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Not patriotic

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It seems there is one group working very hard to ensure that Narendra Modi is not elected Prime Minister. It comprises fringe Hindutva elements, Sangh Parivar affiliates, as well as leaders and activists of the BJP at various levels of seniority. If one studies the trajectory of the content in Modi’s speeches ever since he was declared the BJP’s prime ministerial candidate, it becomes evident that he is very carefully calibrating his stand on all contentious issues to find the middle ground acceptable to mainstream India. He is also being smart enough to remain silent on issues where any statement would put him in the wrong with one or the other powerful lobby. The Section 377 controversy is a case in point. This is good and is earning him brownie points; but causing considerable damage is the adoption of contentious positions by his party men and supporters that is putting off the newly affiliated sections in a big way. This has become all the more damaging in the context that AAP has emerged as an alternative for those who are unhappy with the Congress and would vote only unwillingly for the BJP.

The latest in this sequence of events has been the attack on an AAP office in Delhi by cowardly bullies of a Hindutva group allegedly close to the BJP and its leaders. The attempt is to project the Hindutva crowd as ‘patriots’ by responding to AAP leader Prashant Bhushan’s statement on a referendum in Kashmir. If the patriotism of such elements manifests itself in such cowardly acts, it is no wonder that India’s security and integrity are always in jeopardy. Bhushan’s statement, which he has been at pains to point out reflects his personal opinion, is quite innocuous, even though trenchant editorials in leading newspapers have made a point of denouncing it. Many agree with his dislike of AFSPA across the country. Although the Army favours it strongly while involved in operations against local insurgents, it would totally agree that there should be no need for it to be carrying out such tasks. Internal security should be the job of various types of police. It is only the failure of the politicians to deal with political demands that creates conditions where the Army has to act against its own people.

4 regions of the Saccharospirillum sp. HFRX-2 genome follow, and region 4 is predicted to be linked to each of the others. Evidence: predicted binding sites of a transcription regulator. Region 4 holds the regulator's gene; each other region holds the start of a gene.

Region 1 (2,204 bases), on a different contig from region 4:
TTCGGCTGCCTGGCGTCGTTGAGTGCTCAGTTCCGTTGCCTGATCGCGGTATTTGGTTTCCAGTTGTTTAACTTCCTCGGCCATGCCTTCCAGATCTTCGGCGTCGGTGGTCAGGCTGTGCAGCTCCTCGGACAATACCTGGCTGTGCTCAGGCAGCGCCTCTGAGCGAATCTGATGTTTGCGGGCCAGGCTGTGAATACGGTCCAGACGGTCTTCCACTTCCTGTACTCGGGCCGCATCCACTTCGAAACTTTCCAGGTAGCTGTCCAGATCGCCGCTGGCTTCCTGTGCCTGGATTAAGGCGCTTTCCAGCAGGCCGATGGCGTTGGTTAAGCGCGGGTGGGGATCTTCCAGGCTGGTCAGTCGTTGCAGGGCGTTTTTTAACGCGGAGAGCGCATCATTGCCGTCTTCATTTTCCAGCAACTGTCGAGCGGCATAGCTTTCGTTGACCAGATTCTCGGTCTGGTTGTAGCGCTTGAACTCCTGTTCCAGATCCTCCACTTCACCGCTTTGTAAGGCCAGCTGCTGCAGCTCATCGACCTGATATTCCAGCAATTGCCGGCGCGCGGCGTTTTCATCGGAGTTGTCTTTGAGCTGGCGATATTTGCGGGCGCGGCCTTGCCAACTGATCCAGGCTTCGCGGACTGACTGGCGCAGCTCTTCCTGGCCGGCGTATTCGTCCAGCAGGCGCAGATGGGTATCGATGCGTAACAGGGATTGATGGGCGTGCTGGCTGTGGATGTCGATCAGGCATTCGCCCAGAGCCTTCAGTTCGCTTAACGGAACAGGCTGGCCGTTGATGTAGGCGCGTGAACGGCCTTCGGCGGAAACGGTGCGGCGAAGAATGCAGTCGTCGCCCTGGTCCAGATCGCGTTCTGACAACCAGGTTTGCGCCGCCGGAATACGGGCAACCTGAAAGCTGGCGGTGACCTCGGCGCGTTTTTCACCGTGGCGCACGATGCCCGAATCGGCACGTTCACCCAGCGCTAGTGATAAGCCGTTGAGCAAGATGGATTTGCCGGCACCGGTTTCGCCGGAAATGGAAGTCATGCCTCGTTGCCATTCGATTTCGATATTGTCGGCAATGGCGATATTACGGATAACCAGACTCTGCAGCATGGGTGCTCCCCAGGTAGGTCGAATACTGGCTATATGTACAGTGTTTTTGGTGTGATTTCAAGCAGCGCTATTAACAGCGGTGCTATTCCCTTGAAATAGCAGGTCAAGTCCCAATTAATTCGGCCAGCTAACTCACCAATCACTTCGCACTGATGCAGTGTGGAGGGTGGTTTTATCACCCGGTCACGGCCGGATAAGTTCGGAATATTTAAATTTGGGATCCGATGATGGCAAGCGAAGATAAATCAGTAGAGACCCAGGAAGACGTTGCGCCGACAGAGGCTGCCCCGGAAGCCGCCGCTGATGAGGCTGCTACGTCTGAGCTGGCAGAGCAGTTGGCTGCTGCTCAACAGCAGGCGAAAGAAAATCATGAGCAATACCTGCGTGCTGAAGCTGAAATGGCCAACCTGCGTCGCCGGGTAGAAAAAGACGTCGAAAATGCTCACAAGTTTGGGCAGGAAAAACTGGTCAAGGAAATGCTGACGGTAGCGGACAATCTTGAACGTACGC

Unfortunately, the word ‘referendum’ in the context of Kashmir acts as a red rag for certain thick-headed people. Even as India has since Independence sought to explain to the world the legality and the democratic nature of Kashmir’s accession to the Union, these ‘patriots’ continue to project the belief of some that the state is held by force and against the will of its people. With this, they only strengthen the hands of the separatists. On the other hand, those who favour a referendum place their trust in the people and, to a large extent, have been vindicated by the enthusiastic involvement of Kashmiris in the electoral process despite repeated threats and killings by the separatists.

Narendra Modi remains, by far, the leading contender for the Prime Minister’s post – not because of extreme positions on controversial issues – but because of the quality of governance he has provided for a long period in Gujarat. He has overcome the nightmare of the communal riots by bringing about the best living conditions for Muslims in the country, and has built a model of development that pleases, both, the industrialists, as well as the job-seekers. The BJP would do well to let him contest the elections on that plank. The Hindutva crazies are anyway on its side and don’t need to be wooed. 

 

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